Therefore, at Saint Kilian Parish, if a couple expects to celebrate their marriage vows in the context of Mass, they should be prepared to demonstrate that the Mass is important to them by their regular attendance at Mass long before their wedding takes place. If this is not the case, then they too will likely celebrate their vows in the context of a wedding ceremony. This includes readings from Sacred Scripture, the wedding ceremony (vows and exchange of rings), prayers, the optional rites of the "unity candle" and presenting flowers to the Blessed Virgin Mary, as well as the sign of peace, the Lord's prayer and special blessings.

Scripture readings may be chosen by the couple in consultation with the priest or deacon who will witness the marriage. Readers may be chosen from family or friends to read the first two Scriptural passages. Any person who is doing a reading in church should be a good speaker, familiar with Catholic liturgy and feel comfortable in a church building. Remember, this is the proclamation of the Word of God.

The Liturgy of the Eucharist (Mass)
Every wedding in the Catholic Church is celebrated with the Liturgy of the Word and the actual wedding ceremony. Two Catholics who marry must be married within the context of the Eucharist (Mass). If one of those to be married in not a Catholic, the couple may request that the Mass be celebrated at the wedding, but it is an option. It is important for these couples to seriously consider this matter. There are compelling reasons why an interfaith couple may not choose to request the Mass. Among these are: so that non-Catholic family and friends may fully follow and participate in the celebration of marriage, that the symbols be those of unity and not disunity when non-Catholics are not permitted to receive Communion, and that the Eucharist not be celebrated amid a group of people many of whom lack an understanding of its meaning or faith in what is taking place.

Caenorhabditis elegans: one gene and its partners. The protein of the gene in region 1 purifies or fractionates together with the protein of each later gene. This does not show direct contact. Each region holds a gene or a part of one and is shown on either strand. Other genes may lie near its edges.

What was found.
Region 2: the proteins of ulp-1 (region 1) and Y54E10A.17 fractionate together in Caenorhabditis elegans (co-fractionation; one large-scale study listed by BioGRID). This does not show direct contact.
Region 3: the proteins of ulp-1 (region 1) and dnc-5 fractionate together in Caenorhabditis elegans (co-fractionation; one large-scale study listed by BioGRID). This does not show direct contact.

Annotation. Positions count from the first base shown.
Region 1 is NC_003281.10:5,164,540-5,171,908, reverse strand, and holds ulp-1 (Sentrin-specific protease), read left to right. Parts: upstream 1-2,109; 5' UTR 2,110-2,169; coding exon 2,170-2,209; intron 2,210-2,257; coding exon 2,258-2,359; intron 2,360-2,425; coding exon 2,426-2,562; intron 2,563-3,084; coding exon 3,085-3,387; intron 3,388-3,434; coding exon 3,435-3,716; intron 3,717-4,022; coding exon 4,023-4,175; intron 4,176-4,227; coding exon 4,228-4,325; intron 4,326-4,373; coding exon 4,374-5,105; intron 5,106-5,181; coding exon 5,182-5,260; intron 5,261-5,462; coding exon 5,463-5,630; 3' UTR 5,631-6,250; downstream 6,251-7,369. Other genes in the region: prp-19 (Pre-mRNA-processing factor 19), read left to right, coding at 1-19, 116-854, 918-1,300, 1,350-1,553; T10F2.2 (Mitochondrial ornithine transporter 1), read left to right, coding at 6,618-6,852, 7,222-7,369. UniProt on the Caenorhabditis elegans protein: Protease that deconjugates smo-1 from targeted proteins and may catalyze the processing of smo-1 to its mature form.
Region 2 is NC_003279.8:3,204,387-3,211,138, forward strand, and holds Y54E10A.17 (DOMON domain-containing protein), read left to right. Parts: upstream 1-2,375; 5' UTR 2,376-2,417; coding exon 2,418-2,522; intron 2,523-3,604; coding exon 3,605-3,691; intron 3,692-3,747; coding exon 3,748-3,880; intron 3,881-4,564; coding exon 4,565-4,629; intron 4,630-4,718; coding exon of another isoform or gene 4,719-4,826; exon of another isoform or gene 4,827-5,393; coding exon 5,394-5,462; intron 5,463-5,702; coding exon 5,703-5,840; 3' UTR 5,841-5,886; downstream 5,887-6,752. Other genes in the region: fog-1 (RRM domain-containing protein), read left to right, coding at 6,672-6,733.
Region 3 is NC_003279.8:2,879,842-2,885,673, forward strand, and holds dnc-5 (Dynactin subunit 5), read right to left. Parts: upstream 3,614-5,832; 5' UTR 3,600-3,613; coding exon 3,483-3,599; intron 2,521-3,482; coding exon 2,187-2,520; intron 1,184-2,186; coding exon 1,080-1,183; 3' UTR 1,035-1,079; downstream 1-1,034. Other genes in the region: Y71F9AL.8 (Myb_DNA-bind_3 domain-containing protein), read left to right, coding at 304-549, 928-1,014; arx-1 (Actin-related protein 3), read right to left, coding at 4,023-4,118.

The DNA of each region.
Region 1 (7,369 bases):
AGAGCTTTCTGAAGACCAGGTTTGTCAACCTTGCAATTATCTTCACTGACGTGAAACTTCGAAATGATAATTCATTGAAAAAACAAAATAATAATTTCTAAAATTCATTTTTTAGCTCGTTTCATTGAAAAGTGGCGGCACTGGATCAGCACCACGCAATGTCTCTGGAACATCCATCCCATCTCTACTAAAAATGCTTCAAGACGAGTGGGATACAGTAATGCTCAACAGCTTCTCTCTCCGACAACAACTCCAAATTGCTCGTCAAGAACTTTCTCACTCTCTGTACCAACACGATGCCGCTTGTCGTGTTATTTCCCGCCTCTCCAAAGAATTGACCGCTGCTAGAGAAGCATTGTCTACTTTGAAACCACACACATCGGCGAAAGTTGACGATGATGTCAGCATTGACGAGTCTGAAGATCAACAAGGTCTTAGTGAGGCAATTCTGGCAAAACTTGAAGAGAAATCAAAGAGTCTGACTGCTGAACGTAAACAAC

The Entrance Procession In recent years, several options have emerged for this aspect of the wedding. There can be an entrance procession similar to that seen at Sunday Mass whereby the congregation is asked to stand and sing an entrance song while the wedding party and ministers enter, usually in pairs (including the parents and bride and groom). Some brides are escorted down the aisle by their fathers (and/or their mothers). At some weddings, the attendants are escorted down the entire aisle, at others they walk alone and are met by the groomsmen at the front of the church. In any case, the couple's preference regarding the entrance should be discussed with the priest or deacon presiding at the wedding.

Symbolic Offering For the Poor Another wedding custom is for the bride and groom to present symbolic gifts for the poor. This custom usually takes the form of a basket of canned goods or non-perishable items being carried with the bread and wine at the offertory procession (at Mass) or other appropriate time within a ceremony. This custom is encouraged as a sign that the bride and groom recognize that their wedding is taking place within a wider community about whose needs they and this parish are rightly concerned. You may consult the parish priests regarding the availability of baskets for this purpose.

Offertory Procession
If the Mass is celebrated at your wedding, you may choose to ask some family members or friends to bring to the altar the bread and the wine. This may include as few as two and as many as four people.

Exchange of Peace Before the Lord's Prayer
(at the Liturgy of the Word or at Mass) a sign of peace is exchanged. At that time, some couples choose to present flowers at that time to their parents (and grandparents).

Flowers to the Blessed Virgin Mary
An ancient Catholic wedding custom is the presentation of flowers at a statue of the Virgin Mary shortly before the conclusion of the ceremony. The bride may perform this gesture accompanied by her new husband, her maid (matron) of honor, her mother or the mothers of the bride and the groom.

Guest Celebrants